Monster Mash is one of the most well-known novelty songs of all time. It seems to make its return every year shortly before Halloween to the delight of many. The song exists primarily due to the varied efforts of four men: Boris Karloff, who inspired it, Bobby Pickett, who co-wrote and sang it, Lenny Capizzi, the other co-writer, and Gary Paxton, who produced and promoted it.
Boris Karloff was born William Henry Pratt in London in 1887 and grew up in Enfield, England. He moved to Canada in the early twentieth century, and eventually to Hollywood where he pursued an acting career, appearing in many silent films. Karloff came to be known for his roles in horror films and perhaps his most noted role in a long career was his portrayal of Frankenstein's monster in the 1931 film Frankenstein. Karloff had a soft, distinctive voice and his on-screen persona was at times ghoulish, although he played a wide variety of roles on into the 1960's. Off screen Karloff was a kind, personable man who was well known for his generosity.
Robert George Pickett was born in 1938 in Somerville, Massachusetts, where by the time the 40's had ended his father was the manager of a movie theater. Bobby Pickett spent a great deal of time at the theatre when he was growing up, and became familiar with many movies that were shown there. He took to imitating some of the actors, including the distinctive voice of Boris Karloff. In addition to acting and movies, Pickett loved rock and roll. He did a stint with the army in Korea and moved to Hollywood in the late 50's to pursue an acting career. Pickett played with a rock band called the Cordials which was led by fellow musician Leonard Capizzi. Pickett would insert his impersonations into the act at times, most notably reciting the spoken narration in the bridge of the Diamonds' Little Darlin' in his best Boris Karloff voice: My darlin', I NEED you... to call my own and NEVER do wrong. To hold in mine your little hand. I'll know too soon that ALL is so grand. Please... hold my hand. The audiences liked it.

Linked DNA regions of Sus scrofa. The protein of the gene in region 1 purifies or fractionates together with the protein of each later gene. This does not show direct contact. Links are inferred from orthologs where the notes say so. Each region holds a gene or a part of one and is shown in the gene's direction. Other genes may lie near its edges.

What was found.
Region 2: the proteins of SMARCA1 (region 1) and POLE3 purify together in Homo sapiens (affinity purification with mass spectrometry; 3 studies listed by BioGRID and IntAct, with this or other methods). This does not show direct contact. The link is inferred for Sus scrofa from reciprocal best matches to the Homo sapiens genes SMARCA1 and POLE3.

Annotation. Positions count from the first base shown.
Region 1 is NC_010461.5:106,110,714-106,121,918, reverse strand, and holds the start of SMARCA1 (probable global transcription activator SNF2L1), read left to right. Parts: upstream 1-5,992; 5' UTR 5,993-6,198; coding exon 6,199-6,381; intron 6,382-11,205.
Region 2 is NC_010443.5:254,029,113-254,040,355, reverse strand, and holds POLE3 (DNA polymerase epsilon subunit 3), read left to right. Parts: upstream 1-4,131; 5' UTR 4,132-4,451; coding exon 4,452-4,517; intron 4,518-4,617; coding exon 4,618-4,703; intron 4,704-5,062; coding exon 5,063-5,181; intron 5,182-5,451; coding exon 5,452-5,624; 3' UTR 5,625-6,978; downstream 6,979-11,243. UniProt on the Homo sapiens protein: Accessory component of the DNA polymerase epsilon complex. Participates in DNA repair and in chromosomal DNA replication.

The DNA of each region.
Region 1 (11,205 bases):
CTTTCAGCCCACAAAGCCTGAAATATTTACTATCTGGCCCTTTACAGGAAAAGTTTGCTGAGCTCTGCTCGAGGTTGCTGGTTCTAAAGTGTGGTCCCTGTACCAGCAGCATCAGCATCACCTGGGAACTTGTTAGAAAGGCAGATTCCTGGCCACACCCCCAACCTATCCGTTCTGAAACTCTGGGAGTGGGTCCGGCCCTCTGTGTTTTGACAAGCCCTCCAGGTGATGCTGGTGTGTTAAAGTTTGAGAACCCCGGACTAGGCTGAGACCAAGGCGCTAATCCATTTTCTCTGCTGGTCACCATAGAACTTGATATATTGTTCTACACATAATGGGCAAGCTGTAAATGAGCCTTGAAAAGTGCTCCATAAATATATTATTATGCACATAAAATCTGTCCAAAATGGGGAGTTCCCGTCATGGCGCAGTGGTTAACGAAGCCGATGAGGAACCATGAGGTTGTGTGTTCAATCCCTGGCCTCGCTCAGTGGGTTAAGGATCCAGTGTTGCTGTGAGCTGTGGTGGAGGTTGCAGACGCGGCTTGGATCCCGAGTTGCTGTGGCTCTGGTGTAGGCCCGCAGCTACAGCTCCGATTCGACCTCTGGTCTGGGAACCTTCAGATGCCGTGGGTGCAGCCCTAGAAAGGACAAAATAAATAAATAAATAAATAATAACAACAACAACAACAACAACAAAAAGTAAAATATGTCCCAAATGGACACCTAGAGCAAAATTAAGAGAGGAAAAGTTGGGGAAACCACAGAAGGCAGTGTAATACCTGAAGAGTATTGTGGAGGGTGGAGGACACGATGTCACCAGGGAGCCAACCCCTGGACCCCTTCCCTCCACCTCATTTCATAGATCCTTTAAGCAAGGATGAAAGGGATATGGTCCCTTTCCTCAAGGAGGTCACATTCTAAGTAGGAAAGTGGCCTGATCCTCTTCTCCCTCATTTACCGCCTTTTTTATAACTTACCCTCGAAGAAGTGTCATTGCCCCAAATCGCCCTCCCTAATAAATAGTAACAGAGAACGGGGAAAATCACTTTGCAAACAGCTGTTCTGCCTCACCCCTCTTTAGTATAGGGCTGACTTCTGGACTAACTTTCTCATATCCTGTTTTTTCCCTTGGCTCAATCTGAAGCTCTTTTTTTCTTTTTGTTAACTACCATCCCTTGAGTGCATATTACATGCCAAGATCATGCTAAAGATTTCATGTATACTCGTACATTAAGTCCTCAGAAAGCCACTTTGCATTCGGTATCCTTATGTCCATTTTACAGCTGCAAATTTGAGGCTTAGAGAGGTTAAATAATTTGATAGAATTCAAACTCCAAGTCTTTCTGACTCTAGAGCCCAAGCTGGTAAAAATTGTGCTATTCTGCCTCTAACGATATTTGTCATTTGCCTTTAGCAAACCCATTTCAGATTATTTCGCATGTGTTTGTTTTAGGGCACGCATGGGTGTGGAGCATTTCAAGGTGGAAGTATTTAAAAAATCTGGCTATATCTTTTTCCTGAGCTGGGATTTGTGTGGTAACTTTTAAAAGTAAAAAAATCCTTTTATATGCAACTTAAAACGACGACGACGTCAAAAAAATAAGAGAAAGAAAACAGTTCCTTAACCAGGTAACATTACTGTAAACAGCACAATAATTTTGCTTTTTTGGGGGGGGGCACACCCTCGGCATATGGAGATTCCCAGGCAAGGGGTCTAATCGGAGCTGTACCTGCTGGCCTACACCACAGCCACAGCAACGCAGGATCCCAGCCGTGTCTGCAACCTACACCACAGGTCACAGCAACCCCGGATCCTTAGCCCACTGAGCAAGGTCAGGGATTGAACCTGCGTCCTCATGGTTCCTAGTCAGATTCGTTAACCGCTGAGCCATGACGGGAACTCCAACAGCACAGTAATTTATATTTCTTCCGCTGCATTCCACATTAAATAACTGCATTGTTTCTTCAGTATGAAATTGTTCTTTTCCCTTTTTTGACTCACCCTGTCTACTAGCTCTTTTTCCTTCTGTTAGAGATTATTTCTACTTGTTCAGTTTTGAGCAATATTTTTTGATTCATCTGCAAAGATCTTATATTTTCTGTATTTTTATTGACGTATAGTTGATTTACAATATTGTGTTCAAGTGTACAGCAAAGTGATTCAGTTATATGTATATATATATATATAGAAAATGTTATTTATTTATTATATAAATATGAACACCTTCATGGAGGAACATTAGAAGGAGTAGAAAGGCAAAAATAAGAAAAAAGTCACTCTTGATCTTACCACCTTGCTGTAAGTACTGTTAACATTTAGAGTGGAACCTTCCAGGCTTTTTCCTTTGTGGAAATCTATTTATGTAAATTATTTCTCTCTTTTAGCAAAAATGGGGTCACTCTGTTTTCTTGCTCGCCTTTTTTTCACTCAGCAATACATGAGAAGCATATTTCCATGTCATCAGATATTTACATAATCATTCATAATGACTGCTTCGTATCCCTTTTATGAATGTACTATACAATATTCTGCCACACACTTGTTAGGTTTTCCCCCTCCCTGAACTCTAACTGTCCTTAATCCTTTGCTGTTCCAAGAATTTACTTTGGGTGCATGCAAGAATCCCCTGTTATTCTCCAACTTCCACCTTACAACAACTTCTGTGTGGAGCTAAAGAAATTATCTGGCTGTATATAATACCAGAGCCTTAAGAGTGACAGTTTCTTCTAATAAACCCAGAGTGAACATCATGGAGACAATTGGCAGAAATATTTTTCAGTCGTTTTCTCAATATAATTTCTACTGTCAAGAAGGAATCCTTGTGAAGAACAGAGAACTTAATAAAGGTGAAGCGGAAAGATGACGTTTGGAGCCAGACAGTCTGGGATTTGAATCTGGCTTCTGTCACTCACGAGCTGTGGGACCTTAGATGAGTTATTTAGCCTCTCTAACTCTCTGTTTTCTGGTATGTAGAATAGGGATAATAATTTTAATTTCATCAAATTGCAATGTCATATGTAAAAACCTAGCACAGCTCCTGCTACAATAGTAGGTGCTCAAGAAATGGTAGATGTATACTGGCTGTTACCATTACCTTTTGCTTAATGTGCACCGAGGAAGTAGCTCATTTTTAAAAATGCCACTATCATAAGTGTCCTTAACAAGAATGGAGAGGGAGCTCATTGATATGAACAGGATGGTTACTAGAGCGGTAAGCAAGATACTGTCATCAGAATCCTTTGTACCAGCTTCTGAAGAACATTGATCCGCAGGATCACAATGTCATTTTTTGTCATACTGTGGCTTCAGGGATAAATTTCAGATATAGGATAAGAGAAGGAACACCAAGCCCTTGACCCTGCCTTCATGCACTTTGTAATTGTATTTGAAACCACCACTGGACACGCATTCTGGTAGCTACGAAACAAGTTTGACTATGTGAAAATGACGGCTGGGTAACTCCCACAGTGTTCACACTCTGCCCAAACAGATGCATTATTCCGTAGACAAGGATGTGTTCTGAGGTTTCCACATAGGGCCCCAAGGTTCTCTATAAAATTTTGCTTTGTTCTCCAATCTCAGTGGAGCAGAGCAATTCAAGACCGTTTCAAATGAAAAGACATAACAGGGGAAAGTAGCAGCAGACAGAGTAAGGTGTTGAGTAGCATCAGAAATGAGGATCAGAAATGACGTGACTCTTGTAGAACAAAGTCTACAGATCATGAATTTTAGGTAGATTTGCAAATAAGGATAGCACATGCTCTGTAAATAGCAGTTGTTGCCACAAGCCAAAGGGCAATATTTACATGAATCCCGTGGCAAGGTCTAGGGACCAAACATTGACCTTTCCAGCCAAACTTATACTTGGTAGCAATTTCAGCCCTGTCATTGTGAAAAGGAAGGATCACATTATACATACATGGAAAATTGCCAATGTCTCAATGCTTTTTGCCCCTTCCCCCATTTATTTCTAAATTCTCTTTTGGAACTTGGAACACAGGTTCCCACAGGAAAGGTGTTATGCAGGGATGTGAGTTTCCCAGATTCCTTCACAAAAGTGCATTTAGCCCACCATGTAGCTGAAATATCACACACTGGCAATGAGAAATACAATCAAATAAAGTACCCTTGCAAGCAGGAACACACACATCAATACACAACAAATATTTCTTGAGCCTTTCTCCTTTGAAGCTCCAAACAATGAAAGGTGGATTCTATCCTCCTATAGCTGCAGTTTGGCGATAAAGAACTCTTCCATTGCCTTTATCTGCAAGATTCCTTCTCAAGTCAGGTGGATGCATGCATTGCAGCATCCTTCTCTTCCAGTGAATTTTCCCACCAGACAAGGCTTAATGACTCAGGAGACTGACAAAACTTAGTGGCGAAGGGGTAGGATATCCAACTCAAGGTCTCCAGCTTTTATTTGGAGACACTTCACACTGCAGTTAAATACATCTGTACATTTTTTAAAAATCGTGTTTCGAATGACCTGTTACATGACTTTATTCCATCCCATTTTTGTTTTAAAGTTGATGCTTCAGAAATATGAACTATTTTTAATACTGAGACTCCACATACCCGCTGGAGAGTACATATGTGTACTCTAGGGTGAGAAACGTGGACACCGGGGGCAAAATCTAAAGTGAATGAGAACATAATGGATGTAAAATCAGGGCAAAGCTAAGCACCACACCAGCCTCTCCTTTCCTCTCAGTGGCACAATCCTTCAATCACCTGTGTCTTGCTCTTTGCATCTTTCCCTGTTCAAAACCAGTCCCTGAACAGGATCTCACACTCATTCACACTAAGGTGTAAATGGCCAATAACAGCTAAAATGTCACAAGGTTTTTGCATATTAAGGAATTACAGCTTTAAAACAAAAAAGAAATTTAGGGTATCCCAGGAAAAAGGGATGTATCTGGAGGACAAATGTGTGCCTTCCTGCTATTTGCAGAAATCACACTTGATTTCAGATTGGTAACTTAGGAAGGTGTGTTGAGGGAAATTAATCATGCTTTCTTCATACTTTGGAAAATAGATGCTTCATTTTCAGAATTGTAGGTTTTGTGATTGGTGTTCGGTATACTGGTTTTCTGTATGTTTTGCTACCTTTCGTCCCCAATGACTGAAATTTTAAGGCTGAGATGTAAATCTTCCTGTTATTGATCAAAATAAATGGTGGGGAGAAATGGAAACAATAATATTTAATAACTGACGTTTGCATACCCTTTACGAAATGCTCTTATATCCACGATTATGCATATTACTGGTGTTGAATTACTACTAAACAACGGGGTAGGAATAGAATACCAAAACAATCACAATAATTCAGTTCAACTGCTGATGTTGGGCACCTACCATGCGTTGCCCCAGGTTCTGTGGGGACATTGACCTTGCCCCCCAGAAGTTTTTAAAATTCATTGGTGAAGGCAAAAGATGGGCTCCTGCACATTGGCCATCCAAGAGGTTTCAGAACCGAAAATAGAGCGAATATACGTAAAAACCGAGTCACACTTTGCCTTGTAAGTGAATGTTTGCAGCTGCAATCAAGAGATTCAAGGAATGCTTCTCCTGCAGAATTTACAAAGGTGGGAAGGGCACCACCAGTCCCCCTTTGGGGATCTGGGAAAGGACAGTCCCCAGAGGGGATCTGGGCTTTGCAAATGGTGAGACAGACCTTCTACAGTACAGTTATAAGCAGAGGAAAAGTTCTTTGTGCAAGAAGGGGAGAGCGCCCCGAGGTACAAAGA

Bandmate Capizzi suggested that they work this part of their act into a song. Dance songs were very popular in the early 60's, and one that they particularly liked was Dee Dee Sharp's top ten hit Mashed Potato Time. So they mixed that, along with Capizzi's thought about adding monsters and Pickett's catchy Karloff impersonation into a spoof, using The Mean Monster Mashed Potato as a working title. When Pickett recites the line "whatever happened to my Transylvania Twist?" he is imitating veteran horror film actor Bela Lugosi. They improved on the song and would perform it on stage, where it was well received. In time, the act came to the attention of a hot record producer around Los Angeles at the time named Gary Paxton.